A Response to “The Difference Between Being Alone and Being Lonely”

7 min readFeb 18, 2020


Do we need more community or more individualism?

I was going to respond to this essay by Zat Rana in a comment, but I think it deserves its own post because it represents one of the fundamental questions facing humanity today. Assuming you agree that loneliness and depression are major problems, I want to lay out a framework for understanding two different paths forward society can take. First, a very short history that provides some background for the problem.

A Brief History of Identity

Stage I: Culture

Animals and the earliest humans have an identity that is determined mostly by DNA. Then, as discussed in The Secret of Our Success, humans separated themselves from other animals by developing the capacity for culture.

Culture is like a symbolic mental space. Humans developed ability to create new ways of life, new roles, new identities symbolically. So after the development of culture, an identity is like a point in culture space that defines how a person relates to other people.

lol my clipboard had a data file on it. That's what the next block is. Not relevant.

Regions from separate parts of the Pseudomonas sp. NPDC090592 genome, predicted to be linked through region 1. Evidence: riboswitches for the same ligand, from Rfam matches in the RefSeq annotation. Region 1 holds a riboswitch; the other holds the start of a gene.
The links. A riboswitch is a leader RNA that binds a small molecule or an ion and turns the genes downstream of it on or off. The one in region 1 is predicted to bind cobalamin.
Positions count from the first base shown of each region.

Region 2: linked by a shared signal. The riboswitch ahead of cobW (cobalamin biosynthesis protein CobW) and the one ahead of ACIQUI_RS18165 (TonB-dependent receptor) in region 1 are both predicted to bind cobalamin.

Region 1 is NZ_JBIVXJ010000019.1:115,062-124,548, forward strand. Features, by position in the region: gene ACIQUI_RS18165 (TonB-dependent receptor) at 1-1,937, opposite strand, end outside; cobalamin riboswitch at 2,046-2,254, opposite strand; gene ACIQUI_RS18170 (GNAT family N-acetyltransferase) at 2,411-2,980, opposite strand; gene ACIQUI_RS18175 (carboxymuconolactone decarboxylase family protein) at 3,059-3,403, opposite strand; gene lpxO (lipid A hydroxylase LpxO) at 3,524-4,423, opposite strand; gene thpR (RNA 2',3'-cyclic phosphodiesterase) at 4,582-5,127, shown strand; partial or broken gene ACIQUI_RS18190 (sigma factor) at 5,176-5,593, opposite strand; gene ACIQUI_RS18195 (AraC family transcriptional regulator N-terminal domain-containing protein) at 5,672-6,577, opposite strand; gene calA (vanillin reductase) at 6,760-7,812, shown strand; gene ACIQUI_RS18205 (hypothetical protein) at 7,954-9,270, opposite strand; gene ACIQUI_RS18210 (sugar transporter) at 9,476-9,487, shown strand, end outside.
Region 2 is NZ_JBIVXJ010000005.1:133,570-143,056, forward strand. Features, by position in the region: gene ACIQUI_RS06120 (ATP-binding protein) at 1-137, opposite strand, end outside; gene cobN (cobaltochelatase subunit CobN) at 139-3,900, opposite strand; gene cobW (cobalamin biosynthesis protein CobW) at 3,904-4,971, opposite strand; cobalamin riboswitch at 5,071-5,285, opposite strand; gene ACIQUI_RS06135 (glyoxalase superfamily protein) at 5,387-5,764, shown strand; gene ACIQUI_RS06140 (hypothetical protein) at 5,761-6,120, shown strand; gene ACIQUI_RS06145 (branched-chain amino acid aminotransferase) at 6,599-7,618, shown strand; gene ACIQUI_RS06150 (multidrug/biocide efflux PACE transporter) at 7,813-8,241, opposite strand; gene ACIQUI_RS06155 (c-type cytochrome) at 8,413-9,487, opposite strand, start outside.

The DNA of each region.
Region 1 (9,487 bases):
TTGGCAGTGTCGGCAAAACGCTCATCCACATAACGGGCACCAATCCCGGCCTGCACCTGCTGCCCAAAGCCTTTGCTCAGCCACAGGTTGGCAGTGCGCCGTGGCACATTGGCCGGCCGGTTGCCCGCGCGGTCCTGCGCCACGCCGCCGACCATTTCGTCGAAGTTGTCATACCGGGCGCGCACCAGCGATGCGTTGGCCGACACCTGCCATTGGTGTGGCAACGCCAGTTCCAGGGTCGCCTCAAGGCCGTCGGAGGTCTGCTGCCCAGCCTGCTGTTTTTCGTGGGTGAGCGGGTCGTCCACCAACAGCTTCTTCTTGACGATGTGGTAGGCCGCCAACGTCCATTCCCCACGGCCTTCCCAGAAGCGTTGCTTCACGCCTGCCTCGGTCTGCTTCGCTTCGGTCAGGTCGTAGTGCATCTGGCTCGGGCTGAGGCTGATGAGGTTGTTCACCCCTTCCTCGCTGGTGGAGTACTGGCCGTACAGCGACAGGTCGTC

Stage II: Self

About 3,000 years ago, a new an interesting thing happened which is described in the book, The Origin of Consciousness in the Breakdown of the Bicameral Mind. Basically, people developed the mental concept of self, and instead of just acting out their cultural roles based on instinct (and, perhaps, the voice of their gods), they had to think about decision consciously.

However, due to the increasing complexity of society (probably as a result of the agricultural revolution), people needed to become aware of their identity. In other words, they developed a conscious self, a space for thinking about and deciding what kinds of actions were appropriate based on their place in society.

Stage III: Individual Freedom